Academic journal article The Western Journal of Black Studies

Psyche and Society in the Slave Construction of Race

Academic journal article The Western Journal of Black Studies

Psyche and Society in the Slave Construction of Race

Article excerpt

In post 1960s scholarship, students of race in the Americas agreed that there were no inherent differences among the earth's peoples and that race had therefore been constructed. They also agreed that one of the products of this construction, blacks, were not a people to whom things happened, but instead were full often aggressive participants in their own history. This paper rests on the assumption that if race was constructed, and if blacks fully participated in their history, then it reasonably follows that the people now called blacks played a role in the construction of race.

The paper examines the different ways in which soon-to-be whites and soon-to-be blacks built race. It demonstrates that the fact that the two peoples came to agree on the importance of race has not only obscured the distinct ways they constructed it, but the very different meanings they assigned it.

As the people now called white and the people now called black worked hard in constructing race it makes little sense to call them whites or blacks before they completed their work. Colonists in the Americas later became white, so just as it essential to understand how people with widely varying European ideas about themselves chose whiteness, it is essential to see they were not white before they agreed it was important to be white. Whiteness did not exist in Europe, where people divided themselves, often with ugly, vicious, and violent consequences, along regional, geographic, ethnic, religious, and other lines. But while literate Europeans avidly and often pruriently read of exotic peoples in the Mid-East, Asia, and Africa, they had no conception of race. Race was invented on the western side of the Atlantic.

From a psychological perspective there are three distinct arguments as to why American settlers constructed race. In the first argument race was constructed on the basis of a straightforward rational calculation of self-interest. A host of Marxist scholars of which Genovese (1971) is an example, and such non-Marxists as Bennett (1970) and Morgan (1975) suggest that slaveholders and their supporters created race as part of a deliberate plan to prevent poor whites, Native peoples, and blacks from joining together against them. From this perspective, there were no hidden psychological motives, no unconscious attempts to reconcile ego/super-ego demands, nor any need to bolster self by dominating the other. Jordan (1968), on the other hand, argued that the formation of race was an "unthinking decision" in which slaveholders accidentally created racism in the course of developing working communities. He does concede, however, that the rapid and strong Anglo-American commitment to racism had its roots in long standing English ideas about, and fears of, blackness. Black was evil, ugly, and bad, while white was beneficent, beautiful, and good. These ideas about color, Jordan argues, were deeply rooted in English culture so that it was easy for the colonists to adopt racism when confronted with Africans and with the manifest reality that enslaving Africans was in their economic interest.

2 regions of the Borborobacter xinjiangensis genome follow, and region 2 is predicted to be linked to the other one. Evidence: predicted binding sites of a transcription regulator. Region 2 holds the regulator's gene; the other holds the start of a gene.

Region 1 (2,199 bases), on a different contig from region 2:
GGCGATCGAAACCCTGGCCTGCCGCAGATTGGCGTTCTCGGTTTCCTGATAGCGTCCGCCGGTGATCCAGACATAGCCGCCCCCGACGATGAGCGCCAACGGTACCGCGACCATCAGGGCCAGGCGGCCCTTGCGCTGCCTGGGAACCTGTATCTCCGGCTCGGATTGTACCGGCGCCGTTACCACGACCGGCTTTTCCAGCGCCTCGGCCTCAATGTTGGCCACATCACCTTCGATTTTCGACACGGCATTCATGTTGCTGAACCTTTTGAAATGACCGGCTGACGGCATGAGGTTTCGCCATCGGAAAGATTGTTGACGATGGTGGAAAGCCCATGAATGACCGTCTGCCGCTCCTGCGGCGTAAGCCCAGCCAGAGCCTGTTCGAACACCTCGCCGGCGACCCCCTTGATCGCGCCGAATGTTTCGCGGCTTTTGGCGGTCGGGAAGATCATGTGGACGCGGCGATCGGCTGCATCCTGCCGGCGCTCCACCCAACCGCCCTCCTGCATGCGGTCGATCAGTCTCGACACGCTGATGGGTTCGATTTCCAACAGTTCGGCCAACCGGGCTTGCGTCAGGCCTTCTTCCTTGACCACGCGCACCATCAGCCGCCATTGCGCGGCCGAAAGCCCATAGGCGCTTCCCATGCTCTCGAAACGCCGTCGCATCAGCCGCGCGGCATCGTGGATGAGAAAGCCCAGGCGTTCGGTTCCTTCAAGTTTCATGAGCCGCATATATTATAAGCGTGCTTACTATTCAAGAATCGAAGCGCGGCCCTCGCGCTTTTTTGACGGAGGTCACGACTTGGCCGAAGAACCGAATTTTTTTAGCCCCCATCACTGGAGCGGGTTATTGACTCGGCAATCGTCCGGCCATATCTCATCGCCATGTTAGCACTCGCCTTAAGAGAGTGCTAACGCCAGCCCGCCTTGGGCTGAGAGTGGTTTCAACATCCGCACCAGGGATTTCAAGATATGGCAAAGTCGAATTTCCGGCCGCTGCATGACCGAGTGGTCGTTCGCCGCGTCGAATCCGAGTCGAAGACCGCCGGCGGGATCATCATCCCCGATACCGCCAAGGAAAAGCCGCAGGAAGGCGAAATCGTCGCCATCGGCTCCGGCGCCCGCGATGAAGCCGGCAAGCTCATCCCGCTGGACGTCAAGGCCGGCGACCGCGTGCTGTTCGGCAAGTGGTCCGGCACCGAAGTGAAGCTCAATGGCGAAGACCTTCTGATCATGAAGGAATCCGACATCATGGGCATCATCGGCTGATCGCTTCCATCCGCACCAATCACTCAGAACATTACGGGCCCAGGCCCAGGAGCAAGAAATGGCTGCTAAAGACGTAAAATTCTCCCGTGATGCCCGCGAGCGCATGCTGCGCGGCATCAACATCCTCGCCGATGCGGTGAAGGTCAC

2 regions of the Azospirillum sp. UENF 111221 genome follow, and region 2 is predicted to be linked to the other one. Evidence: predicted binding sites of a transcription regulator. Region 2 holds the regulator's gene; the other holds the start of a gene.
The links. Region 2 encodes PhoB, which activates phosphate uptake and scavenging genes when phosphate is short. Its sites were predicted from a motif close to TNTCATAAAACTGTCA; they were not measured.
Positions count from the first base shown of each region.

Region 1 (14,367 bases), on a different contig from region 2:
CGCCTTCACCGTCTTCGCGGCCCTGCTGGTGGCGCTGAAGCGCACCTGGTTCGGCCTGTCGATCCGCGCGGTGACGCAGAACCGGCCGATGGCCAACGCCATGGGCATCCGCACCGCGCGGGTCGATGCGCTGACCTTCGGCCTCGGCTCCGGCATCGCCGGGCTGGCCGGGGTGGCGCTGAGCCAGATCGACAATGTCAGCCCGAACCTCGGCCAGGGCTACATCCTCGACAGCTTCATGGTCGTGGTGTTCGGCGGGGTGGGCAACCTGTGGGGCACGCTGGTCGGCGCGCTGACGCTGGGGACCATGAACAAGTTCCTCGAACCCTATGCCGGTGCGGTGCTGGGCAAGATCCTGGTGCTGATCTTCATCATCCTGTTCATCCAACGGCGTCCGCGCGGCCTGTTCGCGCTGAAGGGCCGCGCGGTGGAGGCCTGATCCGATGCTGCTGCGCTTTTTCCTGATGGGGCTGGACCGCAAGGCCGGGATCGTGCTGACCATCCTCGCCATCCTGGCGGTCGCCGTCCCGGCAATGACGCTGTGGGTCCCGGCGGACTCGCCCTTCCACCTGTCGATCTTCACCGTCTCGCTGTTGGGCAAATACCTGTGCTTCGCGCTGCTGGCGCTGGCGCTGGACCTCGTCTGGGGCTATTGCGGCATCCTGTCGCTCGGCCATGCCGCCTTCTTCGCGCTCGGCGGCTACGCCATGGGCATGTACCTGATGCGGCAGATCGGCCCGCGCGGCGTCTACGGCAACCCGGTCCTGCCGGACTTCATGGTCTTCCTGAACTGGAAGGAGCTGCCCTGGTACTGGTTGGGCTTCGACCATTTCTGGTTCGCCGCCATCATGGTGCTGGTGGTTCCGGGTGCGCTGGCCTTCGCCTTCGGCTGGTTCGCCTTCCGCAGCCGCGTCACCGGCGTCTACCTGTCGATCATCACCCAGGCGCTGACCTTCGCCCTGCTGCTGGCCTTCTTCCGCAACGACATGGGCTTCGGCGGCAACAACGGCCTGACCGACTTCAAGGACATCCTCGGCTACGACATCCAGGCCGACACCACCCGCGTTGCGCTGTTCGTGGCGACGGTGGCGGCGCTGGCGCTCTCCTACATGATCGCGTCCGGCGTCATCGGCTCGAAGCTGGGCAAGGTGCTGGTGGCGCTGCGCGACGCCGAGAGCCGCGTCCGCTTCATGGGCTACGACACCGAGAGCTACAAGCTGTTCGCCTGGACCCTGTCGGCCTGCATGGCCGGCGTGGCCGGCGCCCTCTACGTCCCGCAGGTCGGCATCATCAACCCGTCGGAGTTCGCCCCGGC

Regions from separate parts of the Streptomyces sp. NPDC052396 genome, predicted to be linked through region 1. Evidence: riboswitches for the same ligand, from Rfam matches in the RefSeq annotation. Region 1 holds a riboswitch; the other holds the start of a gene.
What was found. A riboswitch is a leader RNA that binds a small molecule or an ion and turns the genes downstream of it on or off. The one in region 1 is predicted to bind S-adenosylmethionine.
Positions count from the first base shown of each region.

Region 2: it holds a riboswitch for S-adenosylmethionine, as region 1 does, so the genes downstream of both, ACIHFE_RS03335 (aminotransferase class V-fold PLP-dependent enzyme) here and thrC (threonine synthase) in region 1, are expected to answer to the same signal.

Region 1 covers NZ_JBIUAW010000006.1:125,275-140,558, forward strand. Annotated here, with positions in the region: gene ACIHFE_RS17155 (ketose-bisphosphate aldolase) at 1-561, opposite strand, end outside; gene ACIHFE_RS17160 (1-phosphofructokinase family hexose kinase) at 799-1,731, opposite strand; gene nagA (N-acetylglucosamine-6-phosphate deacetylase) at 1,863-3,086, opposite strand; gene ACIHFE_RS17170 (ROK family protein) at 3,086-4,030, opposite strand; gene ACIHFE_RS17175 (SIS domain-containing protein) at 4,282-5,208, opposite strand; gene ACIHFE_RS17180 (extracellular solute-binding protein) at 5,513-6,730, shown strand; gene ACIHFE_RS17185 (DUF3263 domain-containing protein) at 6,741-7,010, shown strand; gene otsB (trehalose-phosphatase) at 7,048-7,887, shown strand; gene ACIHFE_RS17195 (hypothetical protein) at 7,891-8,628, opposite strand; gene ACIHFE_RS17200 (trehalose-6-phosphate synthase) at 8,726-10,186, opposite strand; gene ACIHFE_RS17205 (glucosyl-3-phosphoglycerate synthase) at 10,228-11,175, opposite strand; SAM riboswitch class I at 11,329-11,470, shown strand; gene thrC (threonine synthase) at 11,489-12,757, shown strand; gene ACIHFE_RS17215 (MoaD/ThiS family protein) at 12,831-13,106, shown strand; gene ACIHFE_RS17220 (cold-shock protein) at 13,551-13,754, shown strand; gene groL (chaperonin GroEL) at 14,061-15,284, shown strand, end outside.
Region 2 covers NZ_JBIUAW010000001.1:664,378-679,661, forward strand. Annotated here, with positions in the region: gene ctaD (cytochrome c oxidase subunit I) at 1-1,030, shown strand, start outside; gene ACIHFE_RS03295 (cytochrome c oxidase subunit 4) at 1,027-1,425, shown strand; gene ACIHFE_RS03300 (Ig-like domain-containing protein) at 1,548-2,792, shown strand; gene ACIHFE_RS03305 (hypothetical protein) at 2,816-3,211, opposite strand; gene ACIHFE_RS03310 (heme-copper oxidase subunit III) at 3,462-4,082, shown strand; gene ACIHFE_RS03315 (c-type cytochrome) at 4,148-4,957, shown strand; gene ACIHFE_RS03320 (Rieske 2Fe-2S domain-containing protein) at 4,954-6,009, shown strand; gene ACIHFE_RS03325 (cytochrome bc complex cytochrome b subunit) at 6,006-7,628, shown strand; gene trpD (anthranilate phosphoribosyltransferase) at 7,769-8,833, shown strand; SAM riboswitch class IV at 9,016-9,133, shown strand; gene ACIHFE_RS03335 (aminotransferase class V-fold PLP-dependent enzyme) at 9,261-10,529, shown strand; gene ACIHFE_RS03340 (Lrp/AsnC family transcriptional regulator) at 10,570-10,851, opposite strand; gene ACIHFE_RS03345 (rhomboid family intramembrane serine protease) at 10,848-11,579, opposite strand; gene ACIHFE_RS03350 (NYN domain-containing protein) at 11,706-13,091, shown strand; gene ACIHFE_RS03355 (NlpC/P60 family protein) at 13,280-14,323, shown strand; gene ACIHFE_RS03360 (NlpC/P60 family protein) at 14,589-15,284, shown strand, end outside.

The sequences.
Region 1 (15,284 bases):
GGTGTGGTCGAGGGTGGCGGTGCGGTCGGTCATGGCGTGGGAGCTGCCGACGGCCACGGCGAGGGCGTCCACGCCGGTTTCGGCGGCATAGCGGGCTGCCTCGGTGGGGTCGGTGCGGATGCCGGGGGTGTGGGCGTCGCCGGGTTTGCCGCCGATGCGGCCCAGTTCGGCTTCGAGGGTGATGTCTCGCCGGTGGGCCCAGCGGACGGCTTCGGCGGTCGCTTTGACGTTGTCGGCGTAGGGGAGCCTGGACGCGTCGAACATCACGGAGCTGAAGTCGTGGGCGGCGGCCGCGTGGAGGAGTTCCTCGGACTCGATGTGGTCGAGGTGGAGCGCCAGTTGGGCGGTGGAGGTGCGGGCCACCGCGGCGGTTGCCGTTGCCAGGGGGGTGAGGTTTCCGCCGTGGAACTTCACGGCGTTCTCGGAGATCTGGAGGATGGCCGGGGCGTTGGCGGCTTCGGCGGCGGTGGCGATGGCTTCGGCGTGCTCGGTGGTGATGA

Although Jordan thinks that racism was an accident in which psychological forces may have played a role, there is a third argument that rests entirely on psychological explanations. Kovel (1971), for example mirrors Jordan. He acknowledges the rational calculations of self-interest that led settlers to develop racism, but suggests there were other, stronger, and deeper psychological forces at work. Welsing (1972), however, centers her explanation of the development of racism solely on psychological forces. Others while not using Welsing's argument that a deep white disgust with black's dark color explains racism agree with her that psychological forces are central in the understanding of the construction of race.

The Settler Context for Race Construction

Despres (1998: 180-181) frames the issue this way:

   Perhaps the most difficult questions that may be
   posed regarding ethnicity and ethnic group relations
   questions that have to do with the problem of
   ethnogenesis. … 
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